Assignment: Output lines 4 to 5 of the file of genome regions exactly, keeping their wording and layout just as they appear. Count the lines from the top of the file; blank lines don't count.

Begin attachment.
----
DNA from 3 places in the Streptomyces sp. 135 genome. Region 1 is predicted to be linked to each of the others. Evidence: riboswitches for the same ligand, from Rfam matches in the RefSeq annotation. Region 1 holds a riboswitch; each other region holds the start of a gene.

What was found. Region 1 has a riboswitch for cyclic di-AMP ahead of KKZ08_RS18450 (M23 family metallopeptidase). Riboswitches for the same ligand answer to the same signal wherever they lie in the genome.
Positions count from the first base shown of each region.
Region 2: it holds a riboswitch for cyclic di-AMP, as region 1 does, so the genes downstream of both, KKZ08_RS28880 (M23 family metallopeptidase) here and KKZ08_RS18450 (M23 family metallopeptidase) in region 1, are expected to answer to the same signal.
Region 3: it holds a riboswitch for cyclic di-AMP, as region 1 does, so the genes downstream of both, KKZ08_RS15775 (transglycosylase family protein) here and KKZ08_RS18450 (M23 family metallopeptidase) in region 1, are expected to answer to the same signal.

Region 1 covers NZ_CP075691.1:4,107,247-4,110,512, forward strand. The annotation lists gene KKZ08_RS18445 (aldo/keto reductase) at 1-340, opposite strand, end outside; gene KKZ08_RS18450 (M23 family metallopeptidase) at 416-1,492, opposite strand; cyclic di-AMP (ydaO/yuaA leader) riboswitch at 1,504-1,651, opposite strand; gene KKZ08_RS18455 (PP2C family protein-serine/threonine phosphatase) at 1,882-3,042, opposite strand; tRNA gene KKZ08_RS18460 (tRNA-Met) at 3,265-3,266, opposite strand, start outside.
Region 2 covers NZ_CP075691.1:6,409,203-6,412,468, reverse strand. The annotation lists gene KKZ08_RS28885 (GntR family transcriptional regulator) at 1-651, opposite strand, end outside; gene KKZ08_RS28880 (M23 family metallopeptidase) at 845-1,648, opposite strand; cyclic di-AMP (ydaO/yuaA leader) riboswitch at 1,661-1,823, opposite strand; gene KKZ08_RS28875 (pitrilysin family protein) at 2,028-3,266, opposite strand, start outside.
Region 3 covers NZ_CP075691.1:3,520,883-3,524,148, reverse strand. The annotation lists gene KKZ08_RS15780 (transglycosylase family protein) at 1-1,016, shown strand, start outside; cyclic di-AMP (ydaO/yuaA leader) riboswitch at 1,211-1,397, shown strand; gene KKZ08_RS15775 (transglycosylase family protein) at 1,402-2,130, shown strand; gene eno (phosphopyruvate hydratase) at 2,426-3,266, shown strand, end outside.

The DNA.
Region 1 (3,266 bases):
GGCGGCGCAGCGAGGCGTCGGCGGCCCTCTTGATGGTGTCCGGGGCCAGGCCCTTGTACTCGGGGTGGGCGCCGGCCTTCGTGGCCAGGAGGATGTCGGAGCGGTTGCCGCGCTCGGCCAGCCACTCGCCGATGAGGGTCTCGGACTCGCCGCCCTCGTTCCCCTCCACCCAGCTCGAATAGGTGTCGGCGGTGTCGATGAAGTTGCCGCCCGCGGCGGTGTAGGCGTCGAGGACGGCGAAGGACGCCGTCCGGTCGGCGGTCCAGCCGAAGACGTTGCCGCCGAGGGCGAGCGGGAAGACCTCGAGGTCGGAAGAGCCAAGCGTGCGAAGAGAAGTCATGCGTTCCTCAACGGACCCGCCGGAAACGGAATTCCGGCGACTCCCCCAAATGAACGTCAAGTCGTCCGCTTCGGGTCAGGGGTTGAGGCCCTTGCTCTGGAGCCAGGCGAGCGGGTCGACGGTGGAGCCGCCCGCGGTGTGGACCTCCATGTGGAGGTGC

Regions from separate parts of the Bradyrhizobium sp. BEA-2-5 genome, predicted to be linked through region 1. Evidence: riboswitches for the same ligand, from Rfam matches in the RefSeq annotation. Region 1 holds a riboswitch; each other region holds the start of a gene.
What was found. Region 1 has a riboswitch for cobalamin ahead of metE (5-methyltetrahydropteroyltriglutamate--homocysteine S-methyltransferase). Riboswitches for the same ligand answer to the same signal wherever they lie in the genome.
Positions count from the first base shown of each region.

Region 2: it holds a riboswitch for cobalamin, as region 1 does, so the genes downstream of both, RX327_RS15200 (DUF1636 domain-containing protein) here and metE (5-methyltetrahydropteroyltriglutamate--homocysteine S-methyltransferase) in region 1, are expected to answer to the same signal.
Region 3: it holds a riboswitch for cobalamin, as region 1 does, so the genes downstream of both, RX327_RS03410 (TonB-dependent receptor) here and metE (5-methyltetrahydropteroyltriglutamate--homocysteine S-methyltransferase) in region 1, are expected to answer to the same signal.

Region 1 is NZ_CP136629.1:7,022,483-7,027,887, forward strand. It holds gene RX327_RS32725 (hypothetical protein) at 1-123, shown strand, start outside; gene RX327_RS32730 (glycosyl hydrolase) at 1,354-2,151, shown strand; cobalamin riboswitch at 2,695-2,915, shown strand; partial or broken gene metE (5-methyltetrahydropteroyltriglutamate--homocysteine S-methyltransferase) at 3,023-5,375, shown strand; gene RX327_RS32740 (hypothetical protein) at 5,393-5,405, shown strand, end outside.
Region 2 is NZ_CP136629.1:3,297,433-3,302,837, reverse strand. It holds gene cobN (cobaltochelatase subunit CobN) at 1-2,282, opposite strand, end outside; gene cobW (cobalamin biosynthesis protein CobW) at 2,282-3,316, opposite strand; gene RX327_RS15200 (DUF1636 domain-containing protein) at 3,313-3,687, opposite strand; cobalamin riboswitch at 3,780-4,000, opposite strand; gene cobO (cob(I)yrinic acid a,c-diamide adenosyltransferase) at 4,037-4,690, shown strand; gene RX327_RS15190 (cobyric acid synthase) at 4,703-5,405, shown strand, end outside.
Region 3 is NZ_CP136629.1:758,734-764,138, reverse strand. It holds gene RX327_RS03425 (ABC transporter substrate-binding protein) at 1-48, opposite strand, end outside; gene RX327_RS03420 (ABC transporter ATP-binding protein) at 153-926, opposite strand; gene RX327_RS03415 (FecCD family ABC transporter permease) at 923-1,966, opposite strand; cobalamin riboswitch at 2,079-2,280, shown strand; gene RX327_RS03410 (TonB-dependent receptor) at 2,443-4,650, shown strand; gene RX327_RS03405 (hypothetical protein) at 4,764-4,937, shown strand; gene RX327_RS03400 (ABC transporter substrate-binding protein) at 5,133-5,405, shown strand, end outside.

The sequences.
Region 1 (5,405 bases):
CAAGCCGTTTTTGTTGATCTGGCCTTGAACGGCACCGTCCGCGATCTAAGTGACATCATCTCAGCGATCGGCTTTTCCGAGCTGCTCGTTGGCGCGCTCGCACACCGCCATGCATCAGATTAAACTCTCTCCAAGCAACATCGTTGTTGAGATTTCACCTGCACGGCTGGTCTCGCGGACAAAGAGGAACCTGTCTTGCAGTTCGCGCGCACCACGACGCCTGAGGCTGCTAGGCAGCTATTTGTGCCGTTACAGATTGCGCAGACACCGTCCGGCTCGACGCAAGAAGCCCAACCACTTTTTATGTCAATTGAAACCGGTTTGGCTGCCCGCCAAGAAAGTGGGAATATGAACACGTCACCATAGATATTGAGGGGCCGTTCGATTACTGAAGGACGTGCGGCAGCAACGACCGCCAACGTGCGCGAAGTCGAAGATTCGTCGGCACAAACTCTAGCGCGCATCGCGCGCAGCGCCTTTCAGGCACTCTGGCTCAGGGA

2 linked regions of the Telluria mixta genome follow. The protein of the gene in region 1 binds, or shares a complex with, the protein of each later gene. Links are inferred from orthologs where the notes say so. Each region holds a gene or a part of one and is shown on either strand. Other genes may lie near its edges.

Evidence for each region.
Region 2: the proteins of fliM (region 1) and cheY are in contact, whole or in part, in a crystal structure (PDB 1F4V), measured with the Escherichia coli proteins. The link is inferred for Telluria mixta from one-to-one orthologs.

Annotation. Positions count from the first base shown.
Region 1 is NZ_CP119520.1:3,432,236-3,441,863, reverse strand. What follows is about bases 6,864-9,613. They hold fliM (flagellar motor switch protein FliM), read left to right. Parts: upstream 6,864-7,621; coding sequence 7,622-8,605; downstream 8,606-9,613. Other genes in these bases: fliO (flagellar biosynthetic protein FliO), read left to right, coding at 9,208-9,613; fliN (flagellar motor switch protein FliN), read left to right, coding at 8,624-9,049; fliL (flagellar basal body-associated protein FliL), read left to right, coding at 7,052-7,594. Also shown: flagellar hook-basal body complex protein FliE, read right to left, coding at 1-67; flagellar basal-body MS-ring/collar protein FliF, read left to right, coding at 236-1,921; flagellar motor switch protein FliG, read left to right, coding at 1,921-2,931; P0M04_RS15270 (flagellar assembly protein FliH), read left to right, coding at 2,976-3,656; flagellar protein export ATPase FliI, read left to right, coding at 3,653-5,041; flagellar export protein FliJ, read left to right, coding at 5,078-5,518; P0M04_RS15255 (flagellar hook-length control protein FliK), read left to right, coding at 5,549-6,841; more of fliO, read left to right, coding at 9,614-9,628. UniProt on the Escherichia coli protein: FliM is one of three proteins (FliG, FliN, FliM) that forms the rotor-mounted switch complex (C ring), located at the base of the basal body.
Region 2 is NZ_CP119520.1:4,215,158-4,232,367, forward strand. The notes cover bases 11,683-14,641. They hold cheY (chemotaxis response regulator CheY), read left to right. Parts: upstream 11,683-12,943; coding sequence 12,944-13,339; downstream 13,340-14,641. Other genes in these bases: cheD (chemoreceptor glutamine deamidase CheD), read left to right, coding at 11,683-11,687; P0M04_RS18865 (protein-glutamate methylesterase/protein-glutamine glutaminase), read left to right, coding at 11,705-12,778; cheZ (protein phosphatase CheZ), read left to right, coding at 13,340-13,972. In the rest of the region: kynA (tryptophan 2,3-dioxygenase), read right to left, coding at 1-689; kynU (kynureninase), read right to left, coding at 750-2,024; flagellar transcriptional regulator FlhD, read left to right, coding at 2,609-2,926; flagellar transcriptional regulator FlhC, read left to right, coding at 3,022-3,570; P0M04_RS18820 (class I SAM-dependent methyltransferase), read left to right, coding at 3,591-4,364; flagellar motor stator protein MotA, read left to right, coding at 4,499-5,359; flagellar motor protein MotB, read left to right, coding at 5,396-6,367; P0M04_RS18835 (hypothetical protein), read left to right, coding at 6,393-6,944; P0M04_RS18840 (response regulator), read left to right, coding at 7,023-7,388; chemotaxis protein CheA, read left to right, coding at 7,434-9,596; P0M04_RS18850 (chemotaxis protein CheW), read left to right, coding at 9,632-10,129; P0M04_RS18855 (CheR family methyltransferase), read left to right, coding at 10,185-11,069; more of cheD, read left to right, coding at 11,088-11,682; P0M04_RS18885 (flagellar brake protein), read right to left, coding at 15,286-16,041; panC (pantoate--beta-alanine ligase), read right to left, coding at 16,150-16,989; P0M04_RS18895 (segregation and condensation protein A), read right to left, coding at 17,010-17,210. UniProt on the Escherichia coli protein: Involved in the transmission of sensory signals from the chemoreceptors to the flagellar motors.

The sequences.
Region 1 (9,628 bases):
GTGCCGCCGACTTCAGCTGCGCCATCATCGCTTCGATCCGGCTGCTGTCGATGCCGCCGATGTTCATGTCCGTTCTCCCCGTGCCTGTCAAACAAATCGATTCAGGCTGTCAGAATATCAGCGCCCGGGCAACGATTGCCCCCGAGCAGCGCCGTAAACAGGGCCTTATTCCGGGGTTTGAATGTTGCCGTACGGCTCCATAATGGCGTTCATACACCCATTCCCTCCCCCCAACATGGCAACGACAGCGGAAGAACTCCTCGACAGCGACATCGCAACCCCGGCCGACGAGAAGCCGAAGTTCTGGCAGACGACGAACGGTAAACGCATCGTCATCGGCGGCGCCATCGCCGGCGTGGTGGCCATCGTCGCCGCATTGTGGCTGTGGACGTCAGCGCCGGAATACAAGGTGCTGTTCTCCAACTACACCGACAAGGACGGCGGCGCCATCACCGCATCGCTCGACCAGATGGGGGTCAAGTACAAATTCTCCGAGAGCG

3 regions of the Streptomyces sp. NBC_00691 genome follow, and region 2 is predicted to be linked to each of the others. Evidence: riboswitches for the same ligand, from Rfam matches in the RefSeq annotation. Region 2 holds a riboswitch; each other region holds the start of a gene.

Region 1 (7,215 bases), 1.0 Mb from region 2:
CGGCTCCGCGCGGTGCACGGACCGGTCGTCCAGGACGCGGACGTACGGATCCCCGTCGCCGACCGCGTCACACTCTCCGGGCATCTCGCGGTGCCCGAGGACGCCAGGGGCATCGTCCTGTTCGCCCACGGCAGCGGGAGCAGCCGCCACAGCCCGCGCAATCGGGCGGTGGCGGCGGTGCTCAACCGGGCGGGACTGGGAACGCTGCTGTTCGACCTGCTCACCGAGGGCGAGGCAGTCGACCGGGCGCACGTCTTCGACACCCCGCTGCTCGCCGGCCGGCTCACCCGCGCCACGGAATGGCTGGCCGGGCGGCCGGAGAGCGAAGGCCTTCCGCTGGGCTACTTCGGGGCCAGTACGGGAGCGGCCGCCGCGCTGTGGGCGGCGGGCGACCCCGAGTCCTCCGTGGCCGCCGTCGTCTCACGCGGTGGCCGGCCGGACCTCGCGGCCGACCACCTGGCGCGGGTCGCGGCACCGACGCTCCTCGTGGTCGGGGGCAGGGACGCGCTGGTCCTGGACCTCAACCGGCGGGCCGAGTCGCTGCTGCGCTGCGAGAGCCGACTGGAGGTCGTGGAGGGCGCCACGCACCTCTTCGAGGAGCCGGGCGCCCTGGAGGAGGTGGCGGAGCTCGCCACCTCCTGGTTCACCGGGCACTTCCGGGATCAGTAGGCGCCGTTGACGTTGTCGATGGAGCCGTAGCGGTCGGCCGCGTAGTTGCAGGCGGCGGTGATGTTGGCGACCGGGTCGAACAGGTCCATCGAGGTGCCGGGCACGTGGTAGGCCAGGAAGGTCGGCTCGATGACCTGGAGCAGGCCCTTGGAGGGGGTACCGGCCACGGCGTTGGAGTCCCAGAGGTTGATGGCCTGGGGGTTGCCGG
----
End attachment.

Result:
Region 2: it holds a riboswitch for cyclic di-AMP, as region 1 does, so the genes downstream of both, KKZ08_RS28880 (M23 family metallopeptidase) here and KKZ08_RS18450 (M23 family metallopeptidase) in region 1, are expected to answer to the same signal.
Region 3: it holds a riboswitch for cyclic di-AMP, as region 1 does, so the genes downstream of both, KKZ08_RS15775 (transglycosylase family protein) here and KKZ08_RS18450 (M23 family metallopeptidase) in region 1, are expected to answer to the same signal.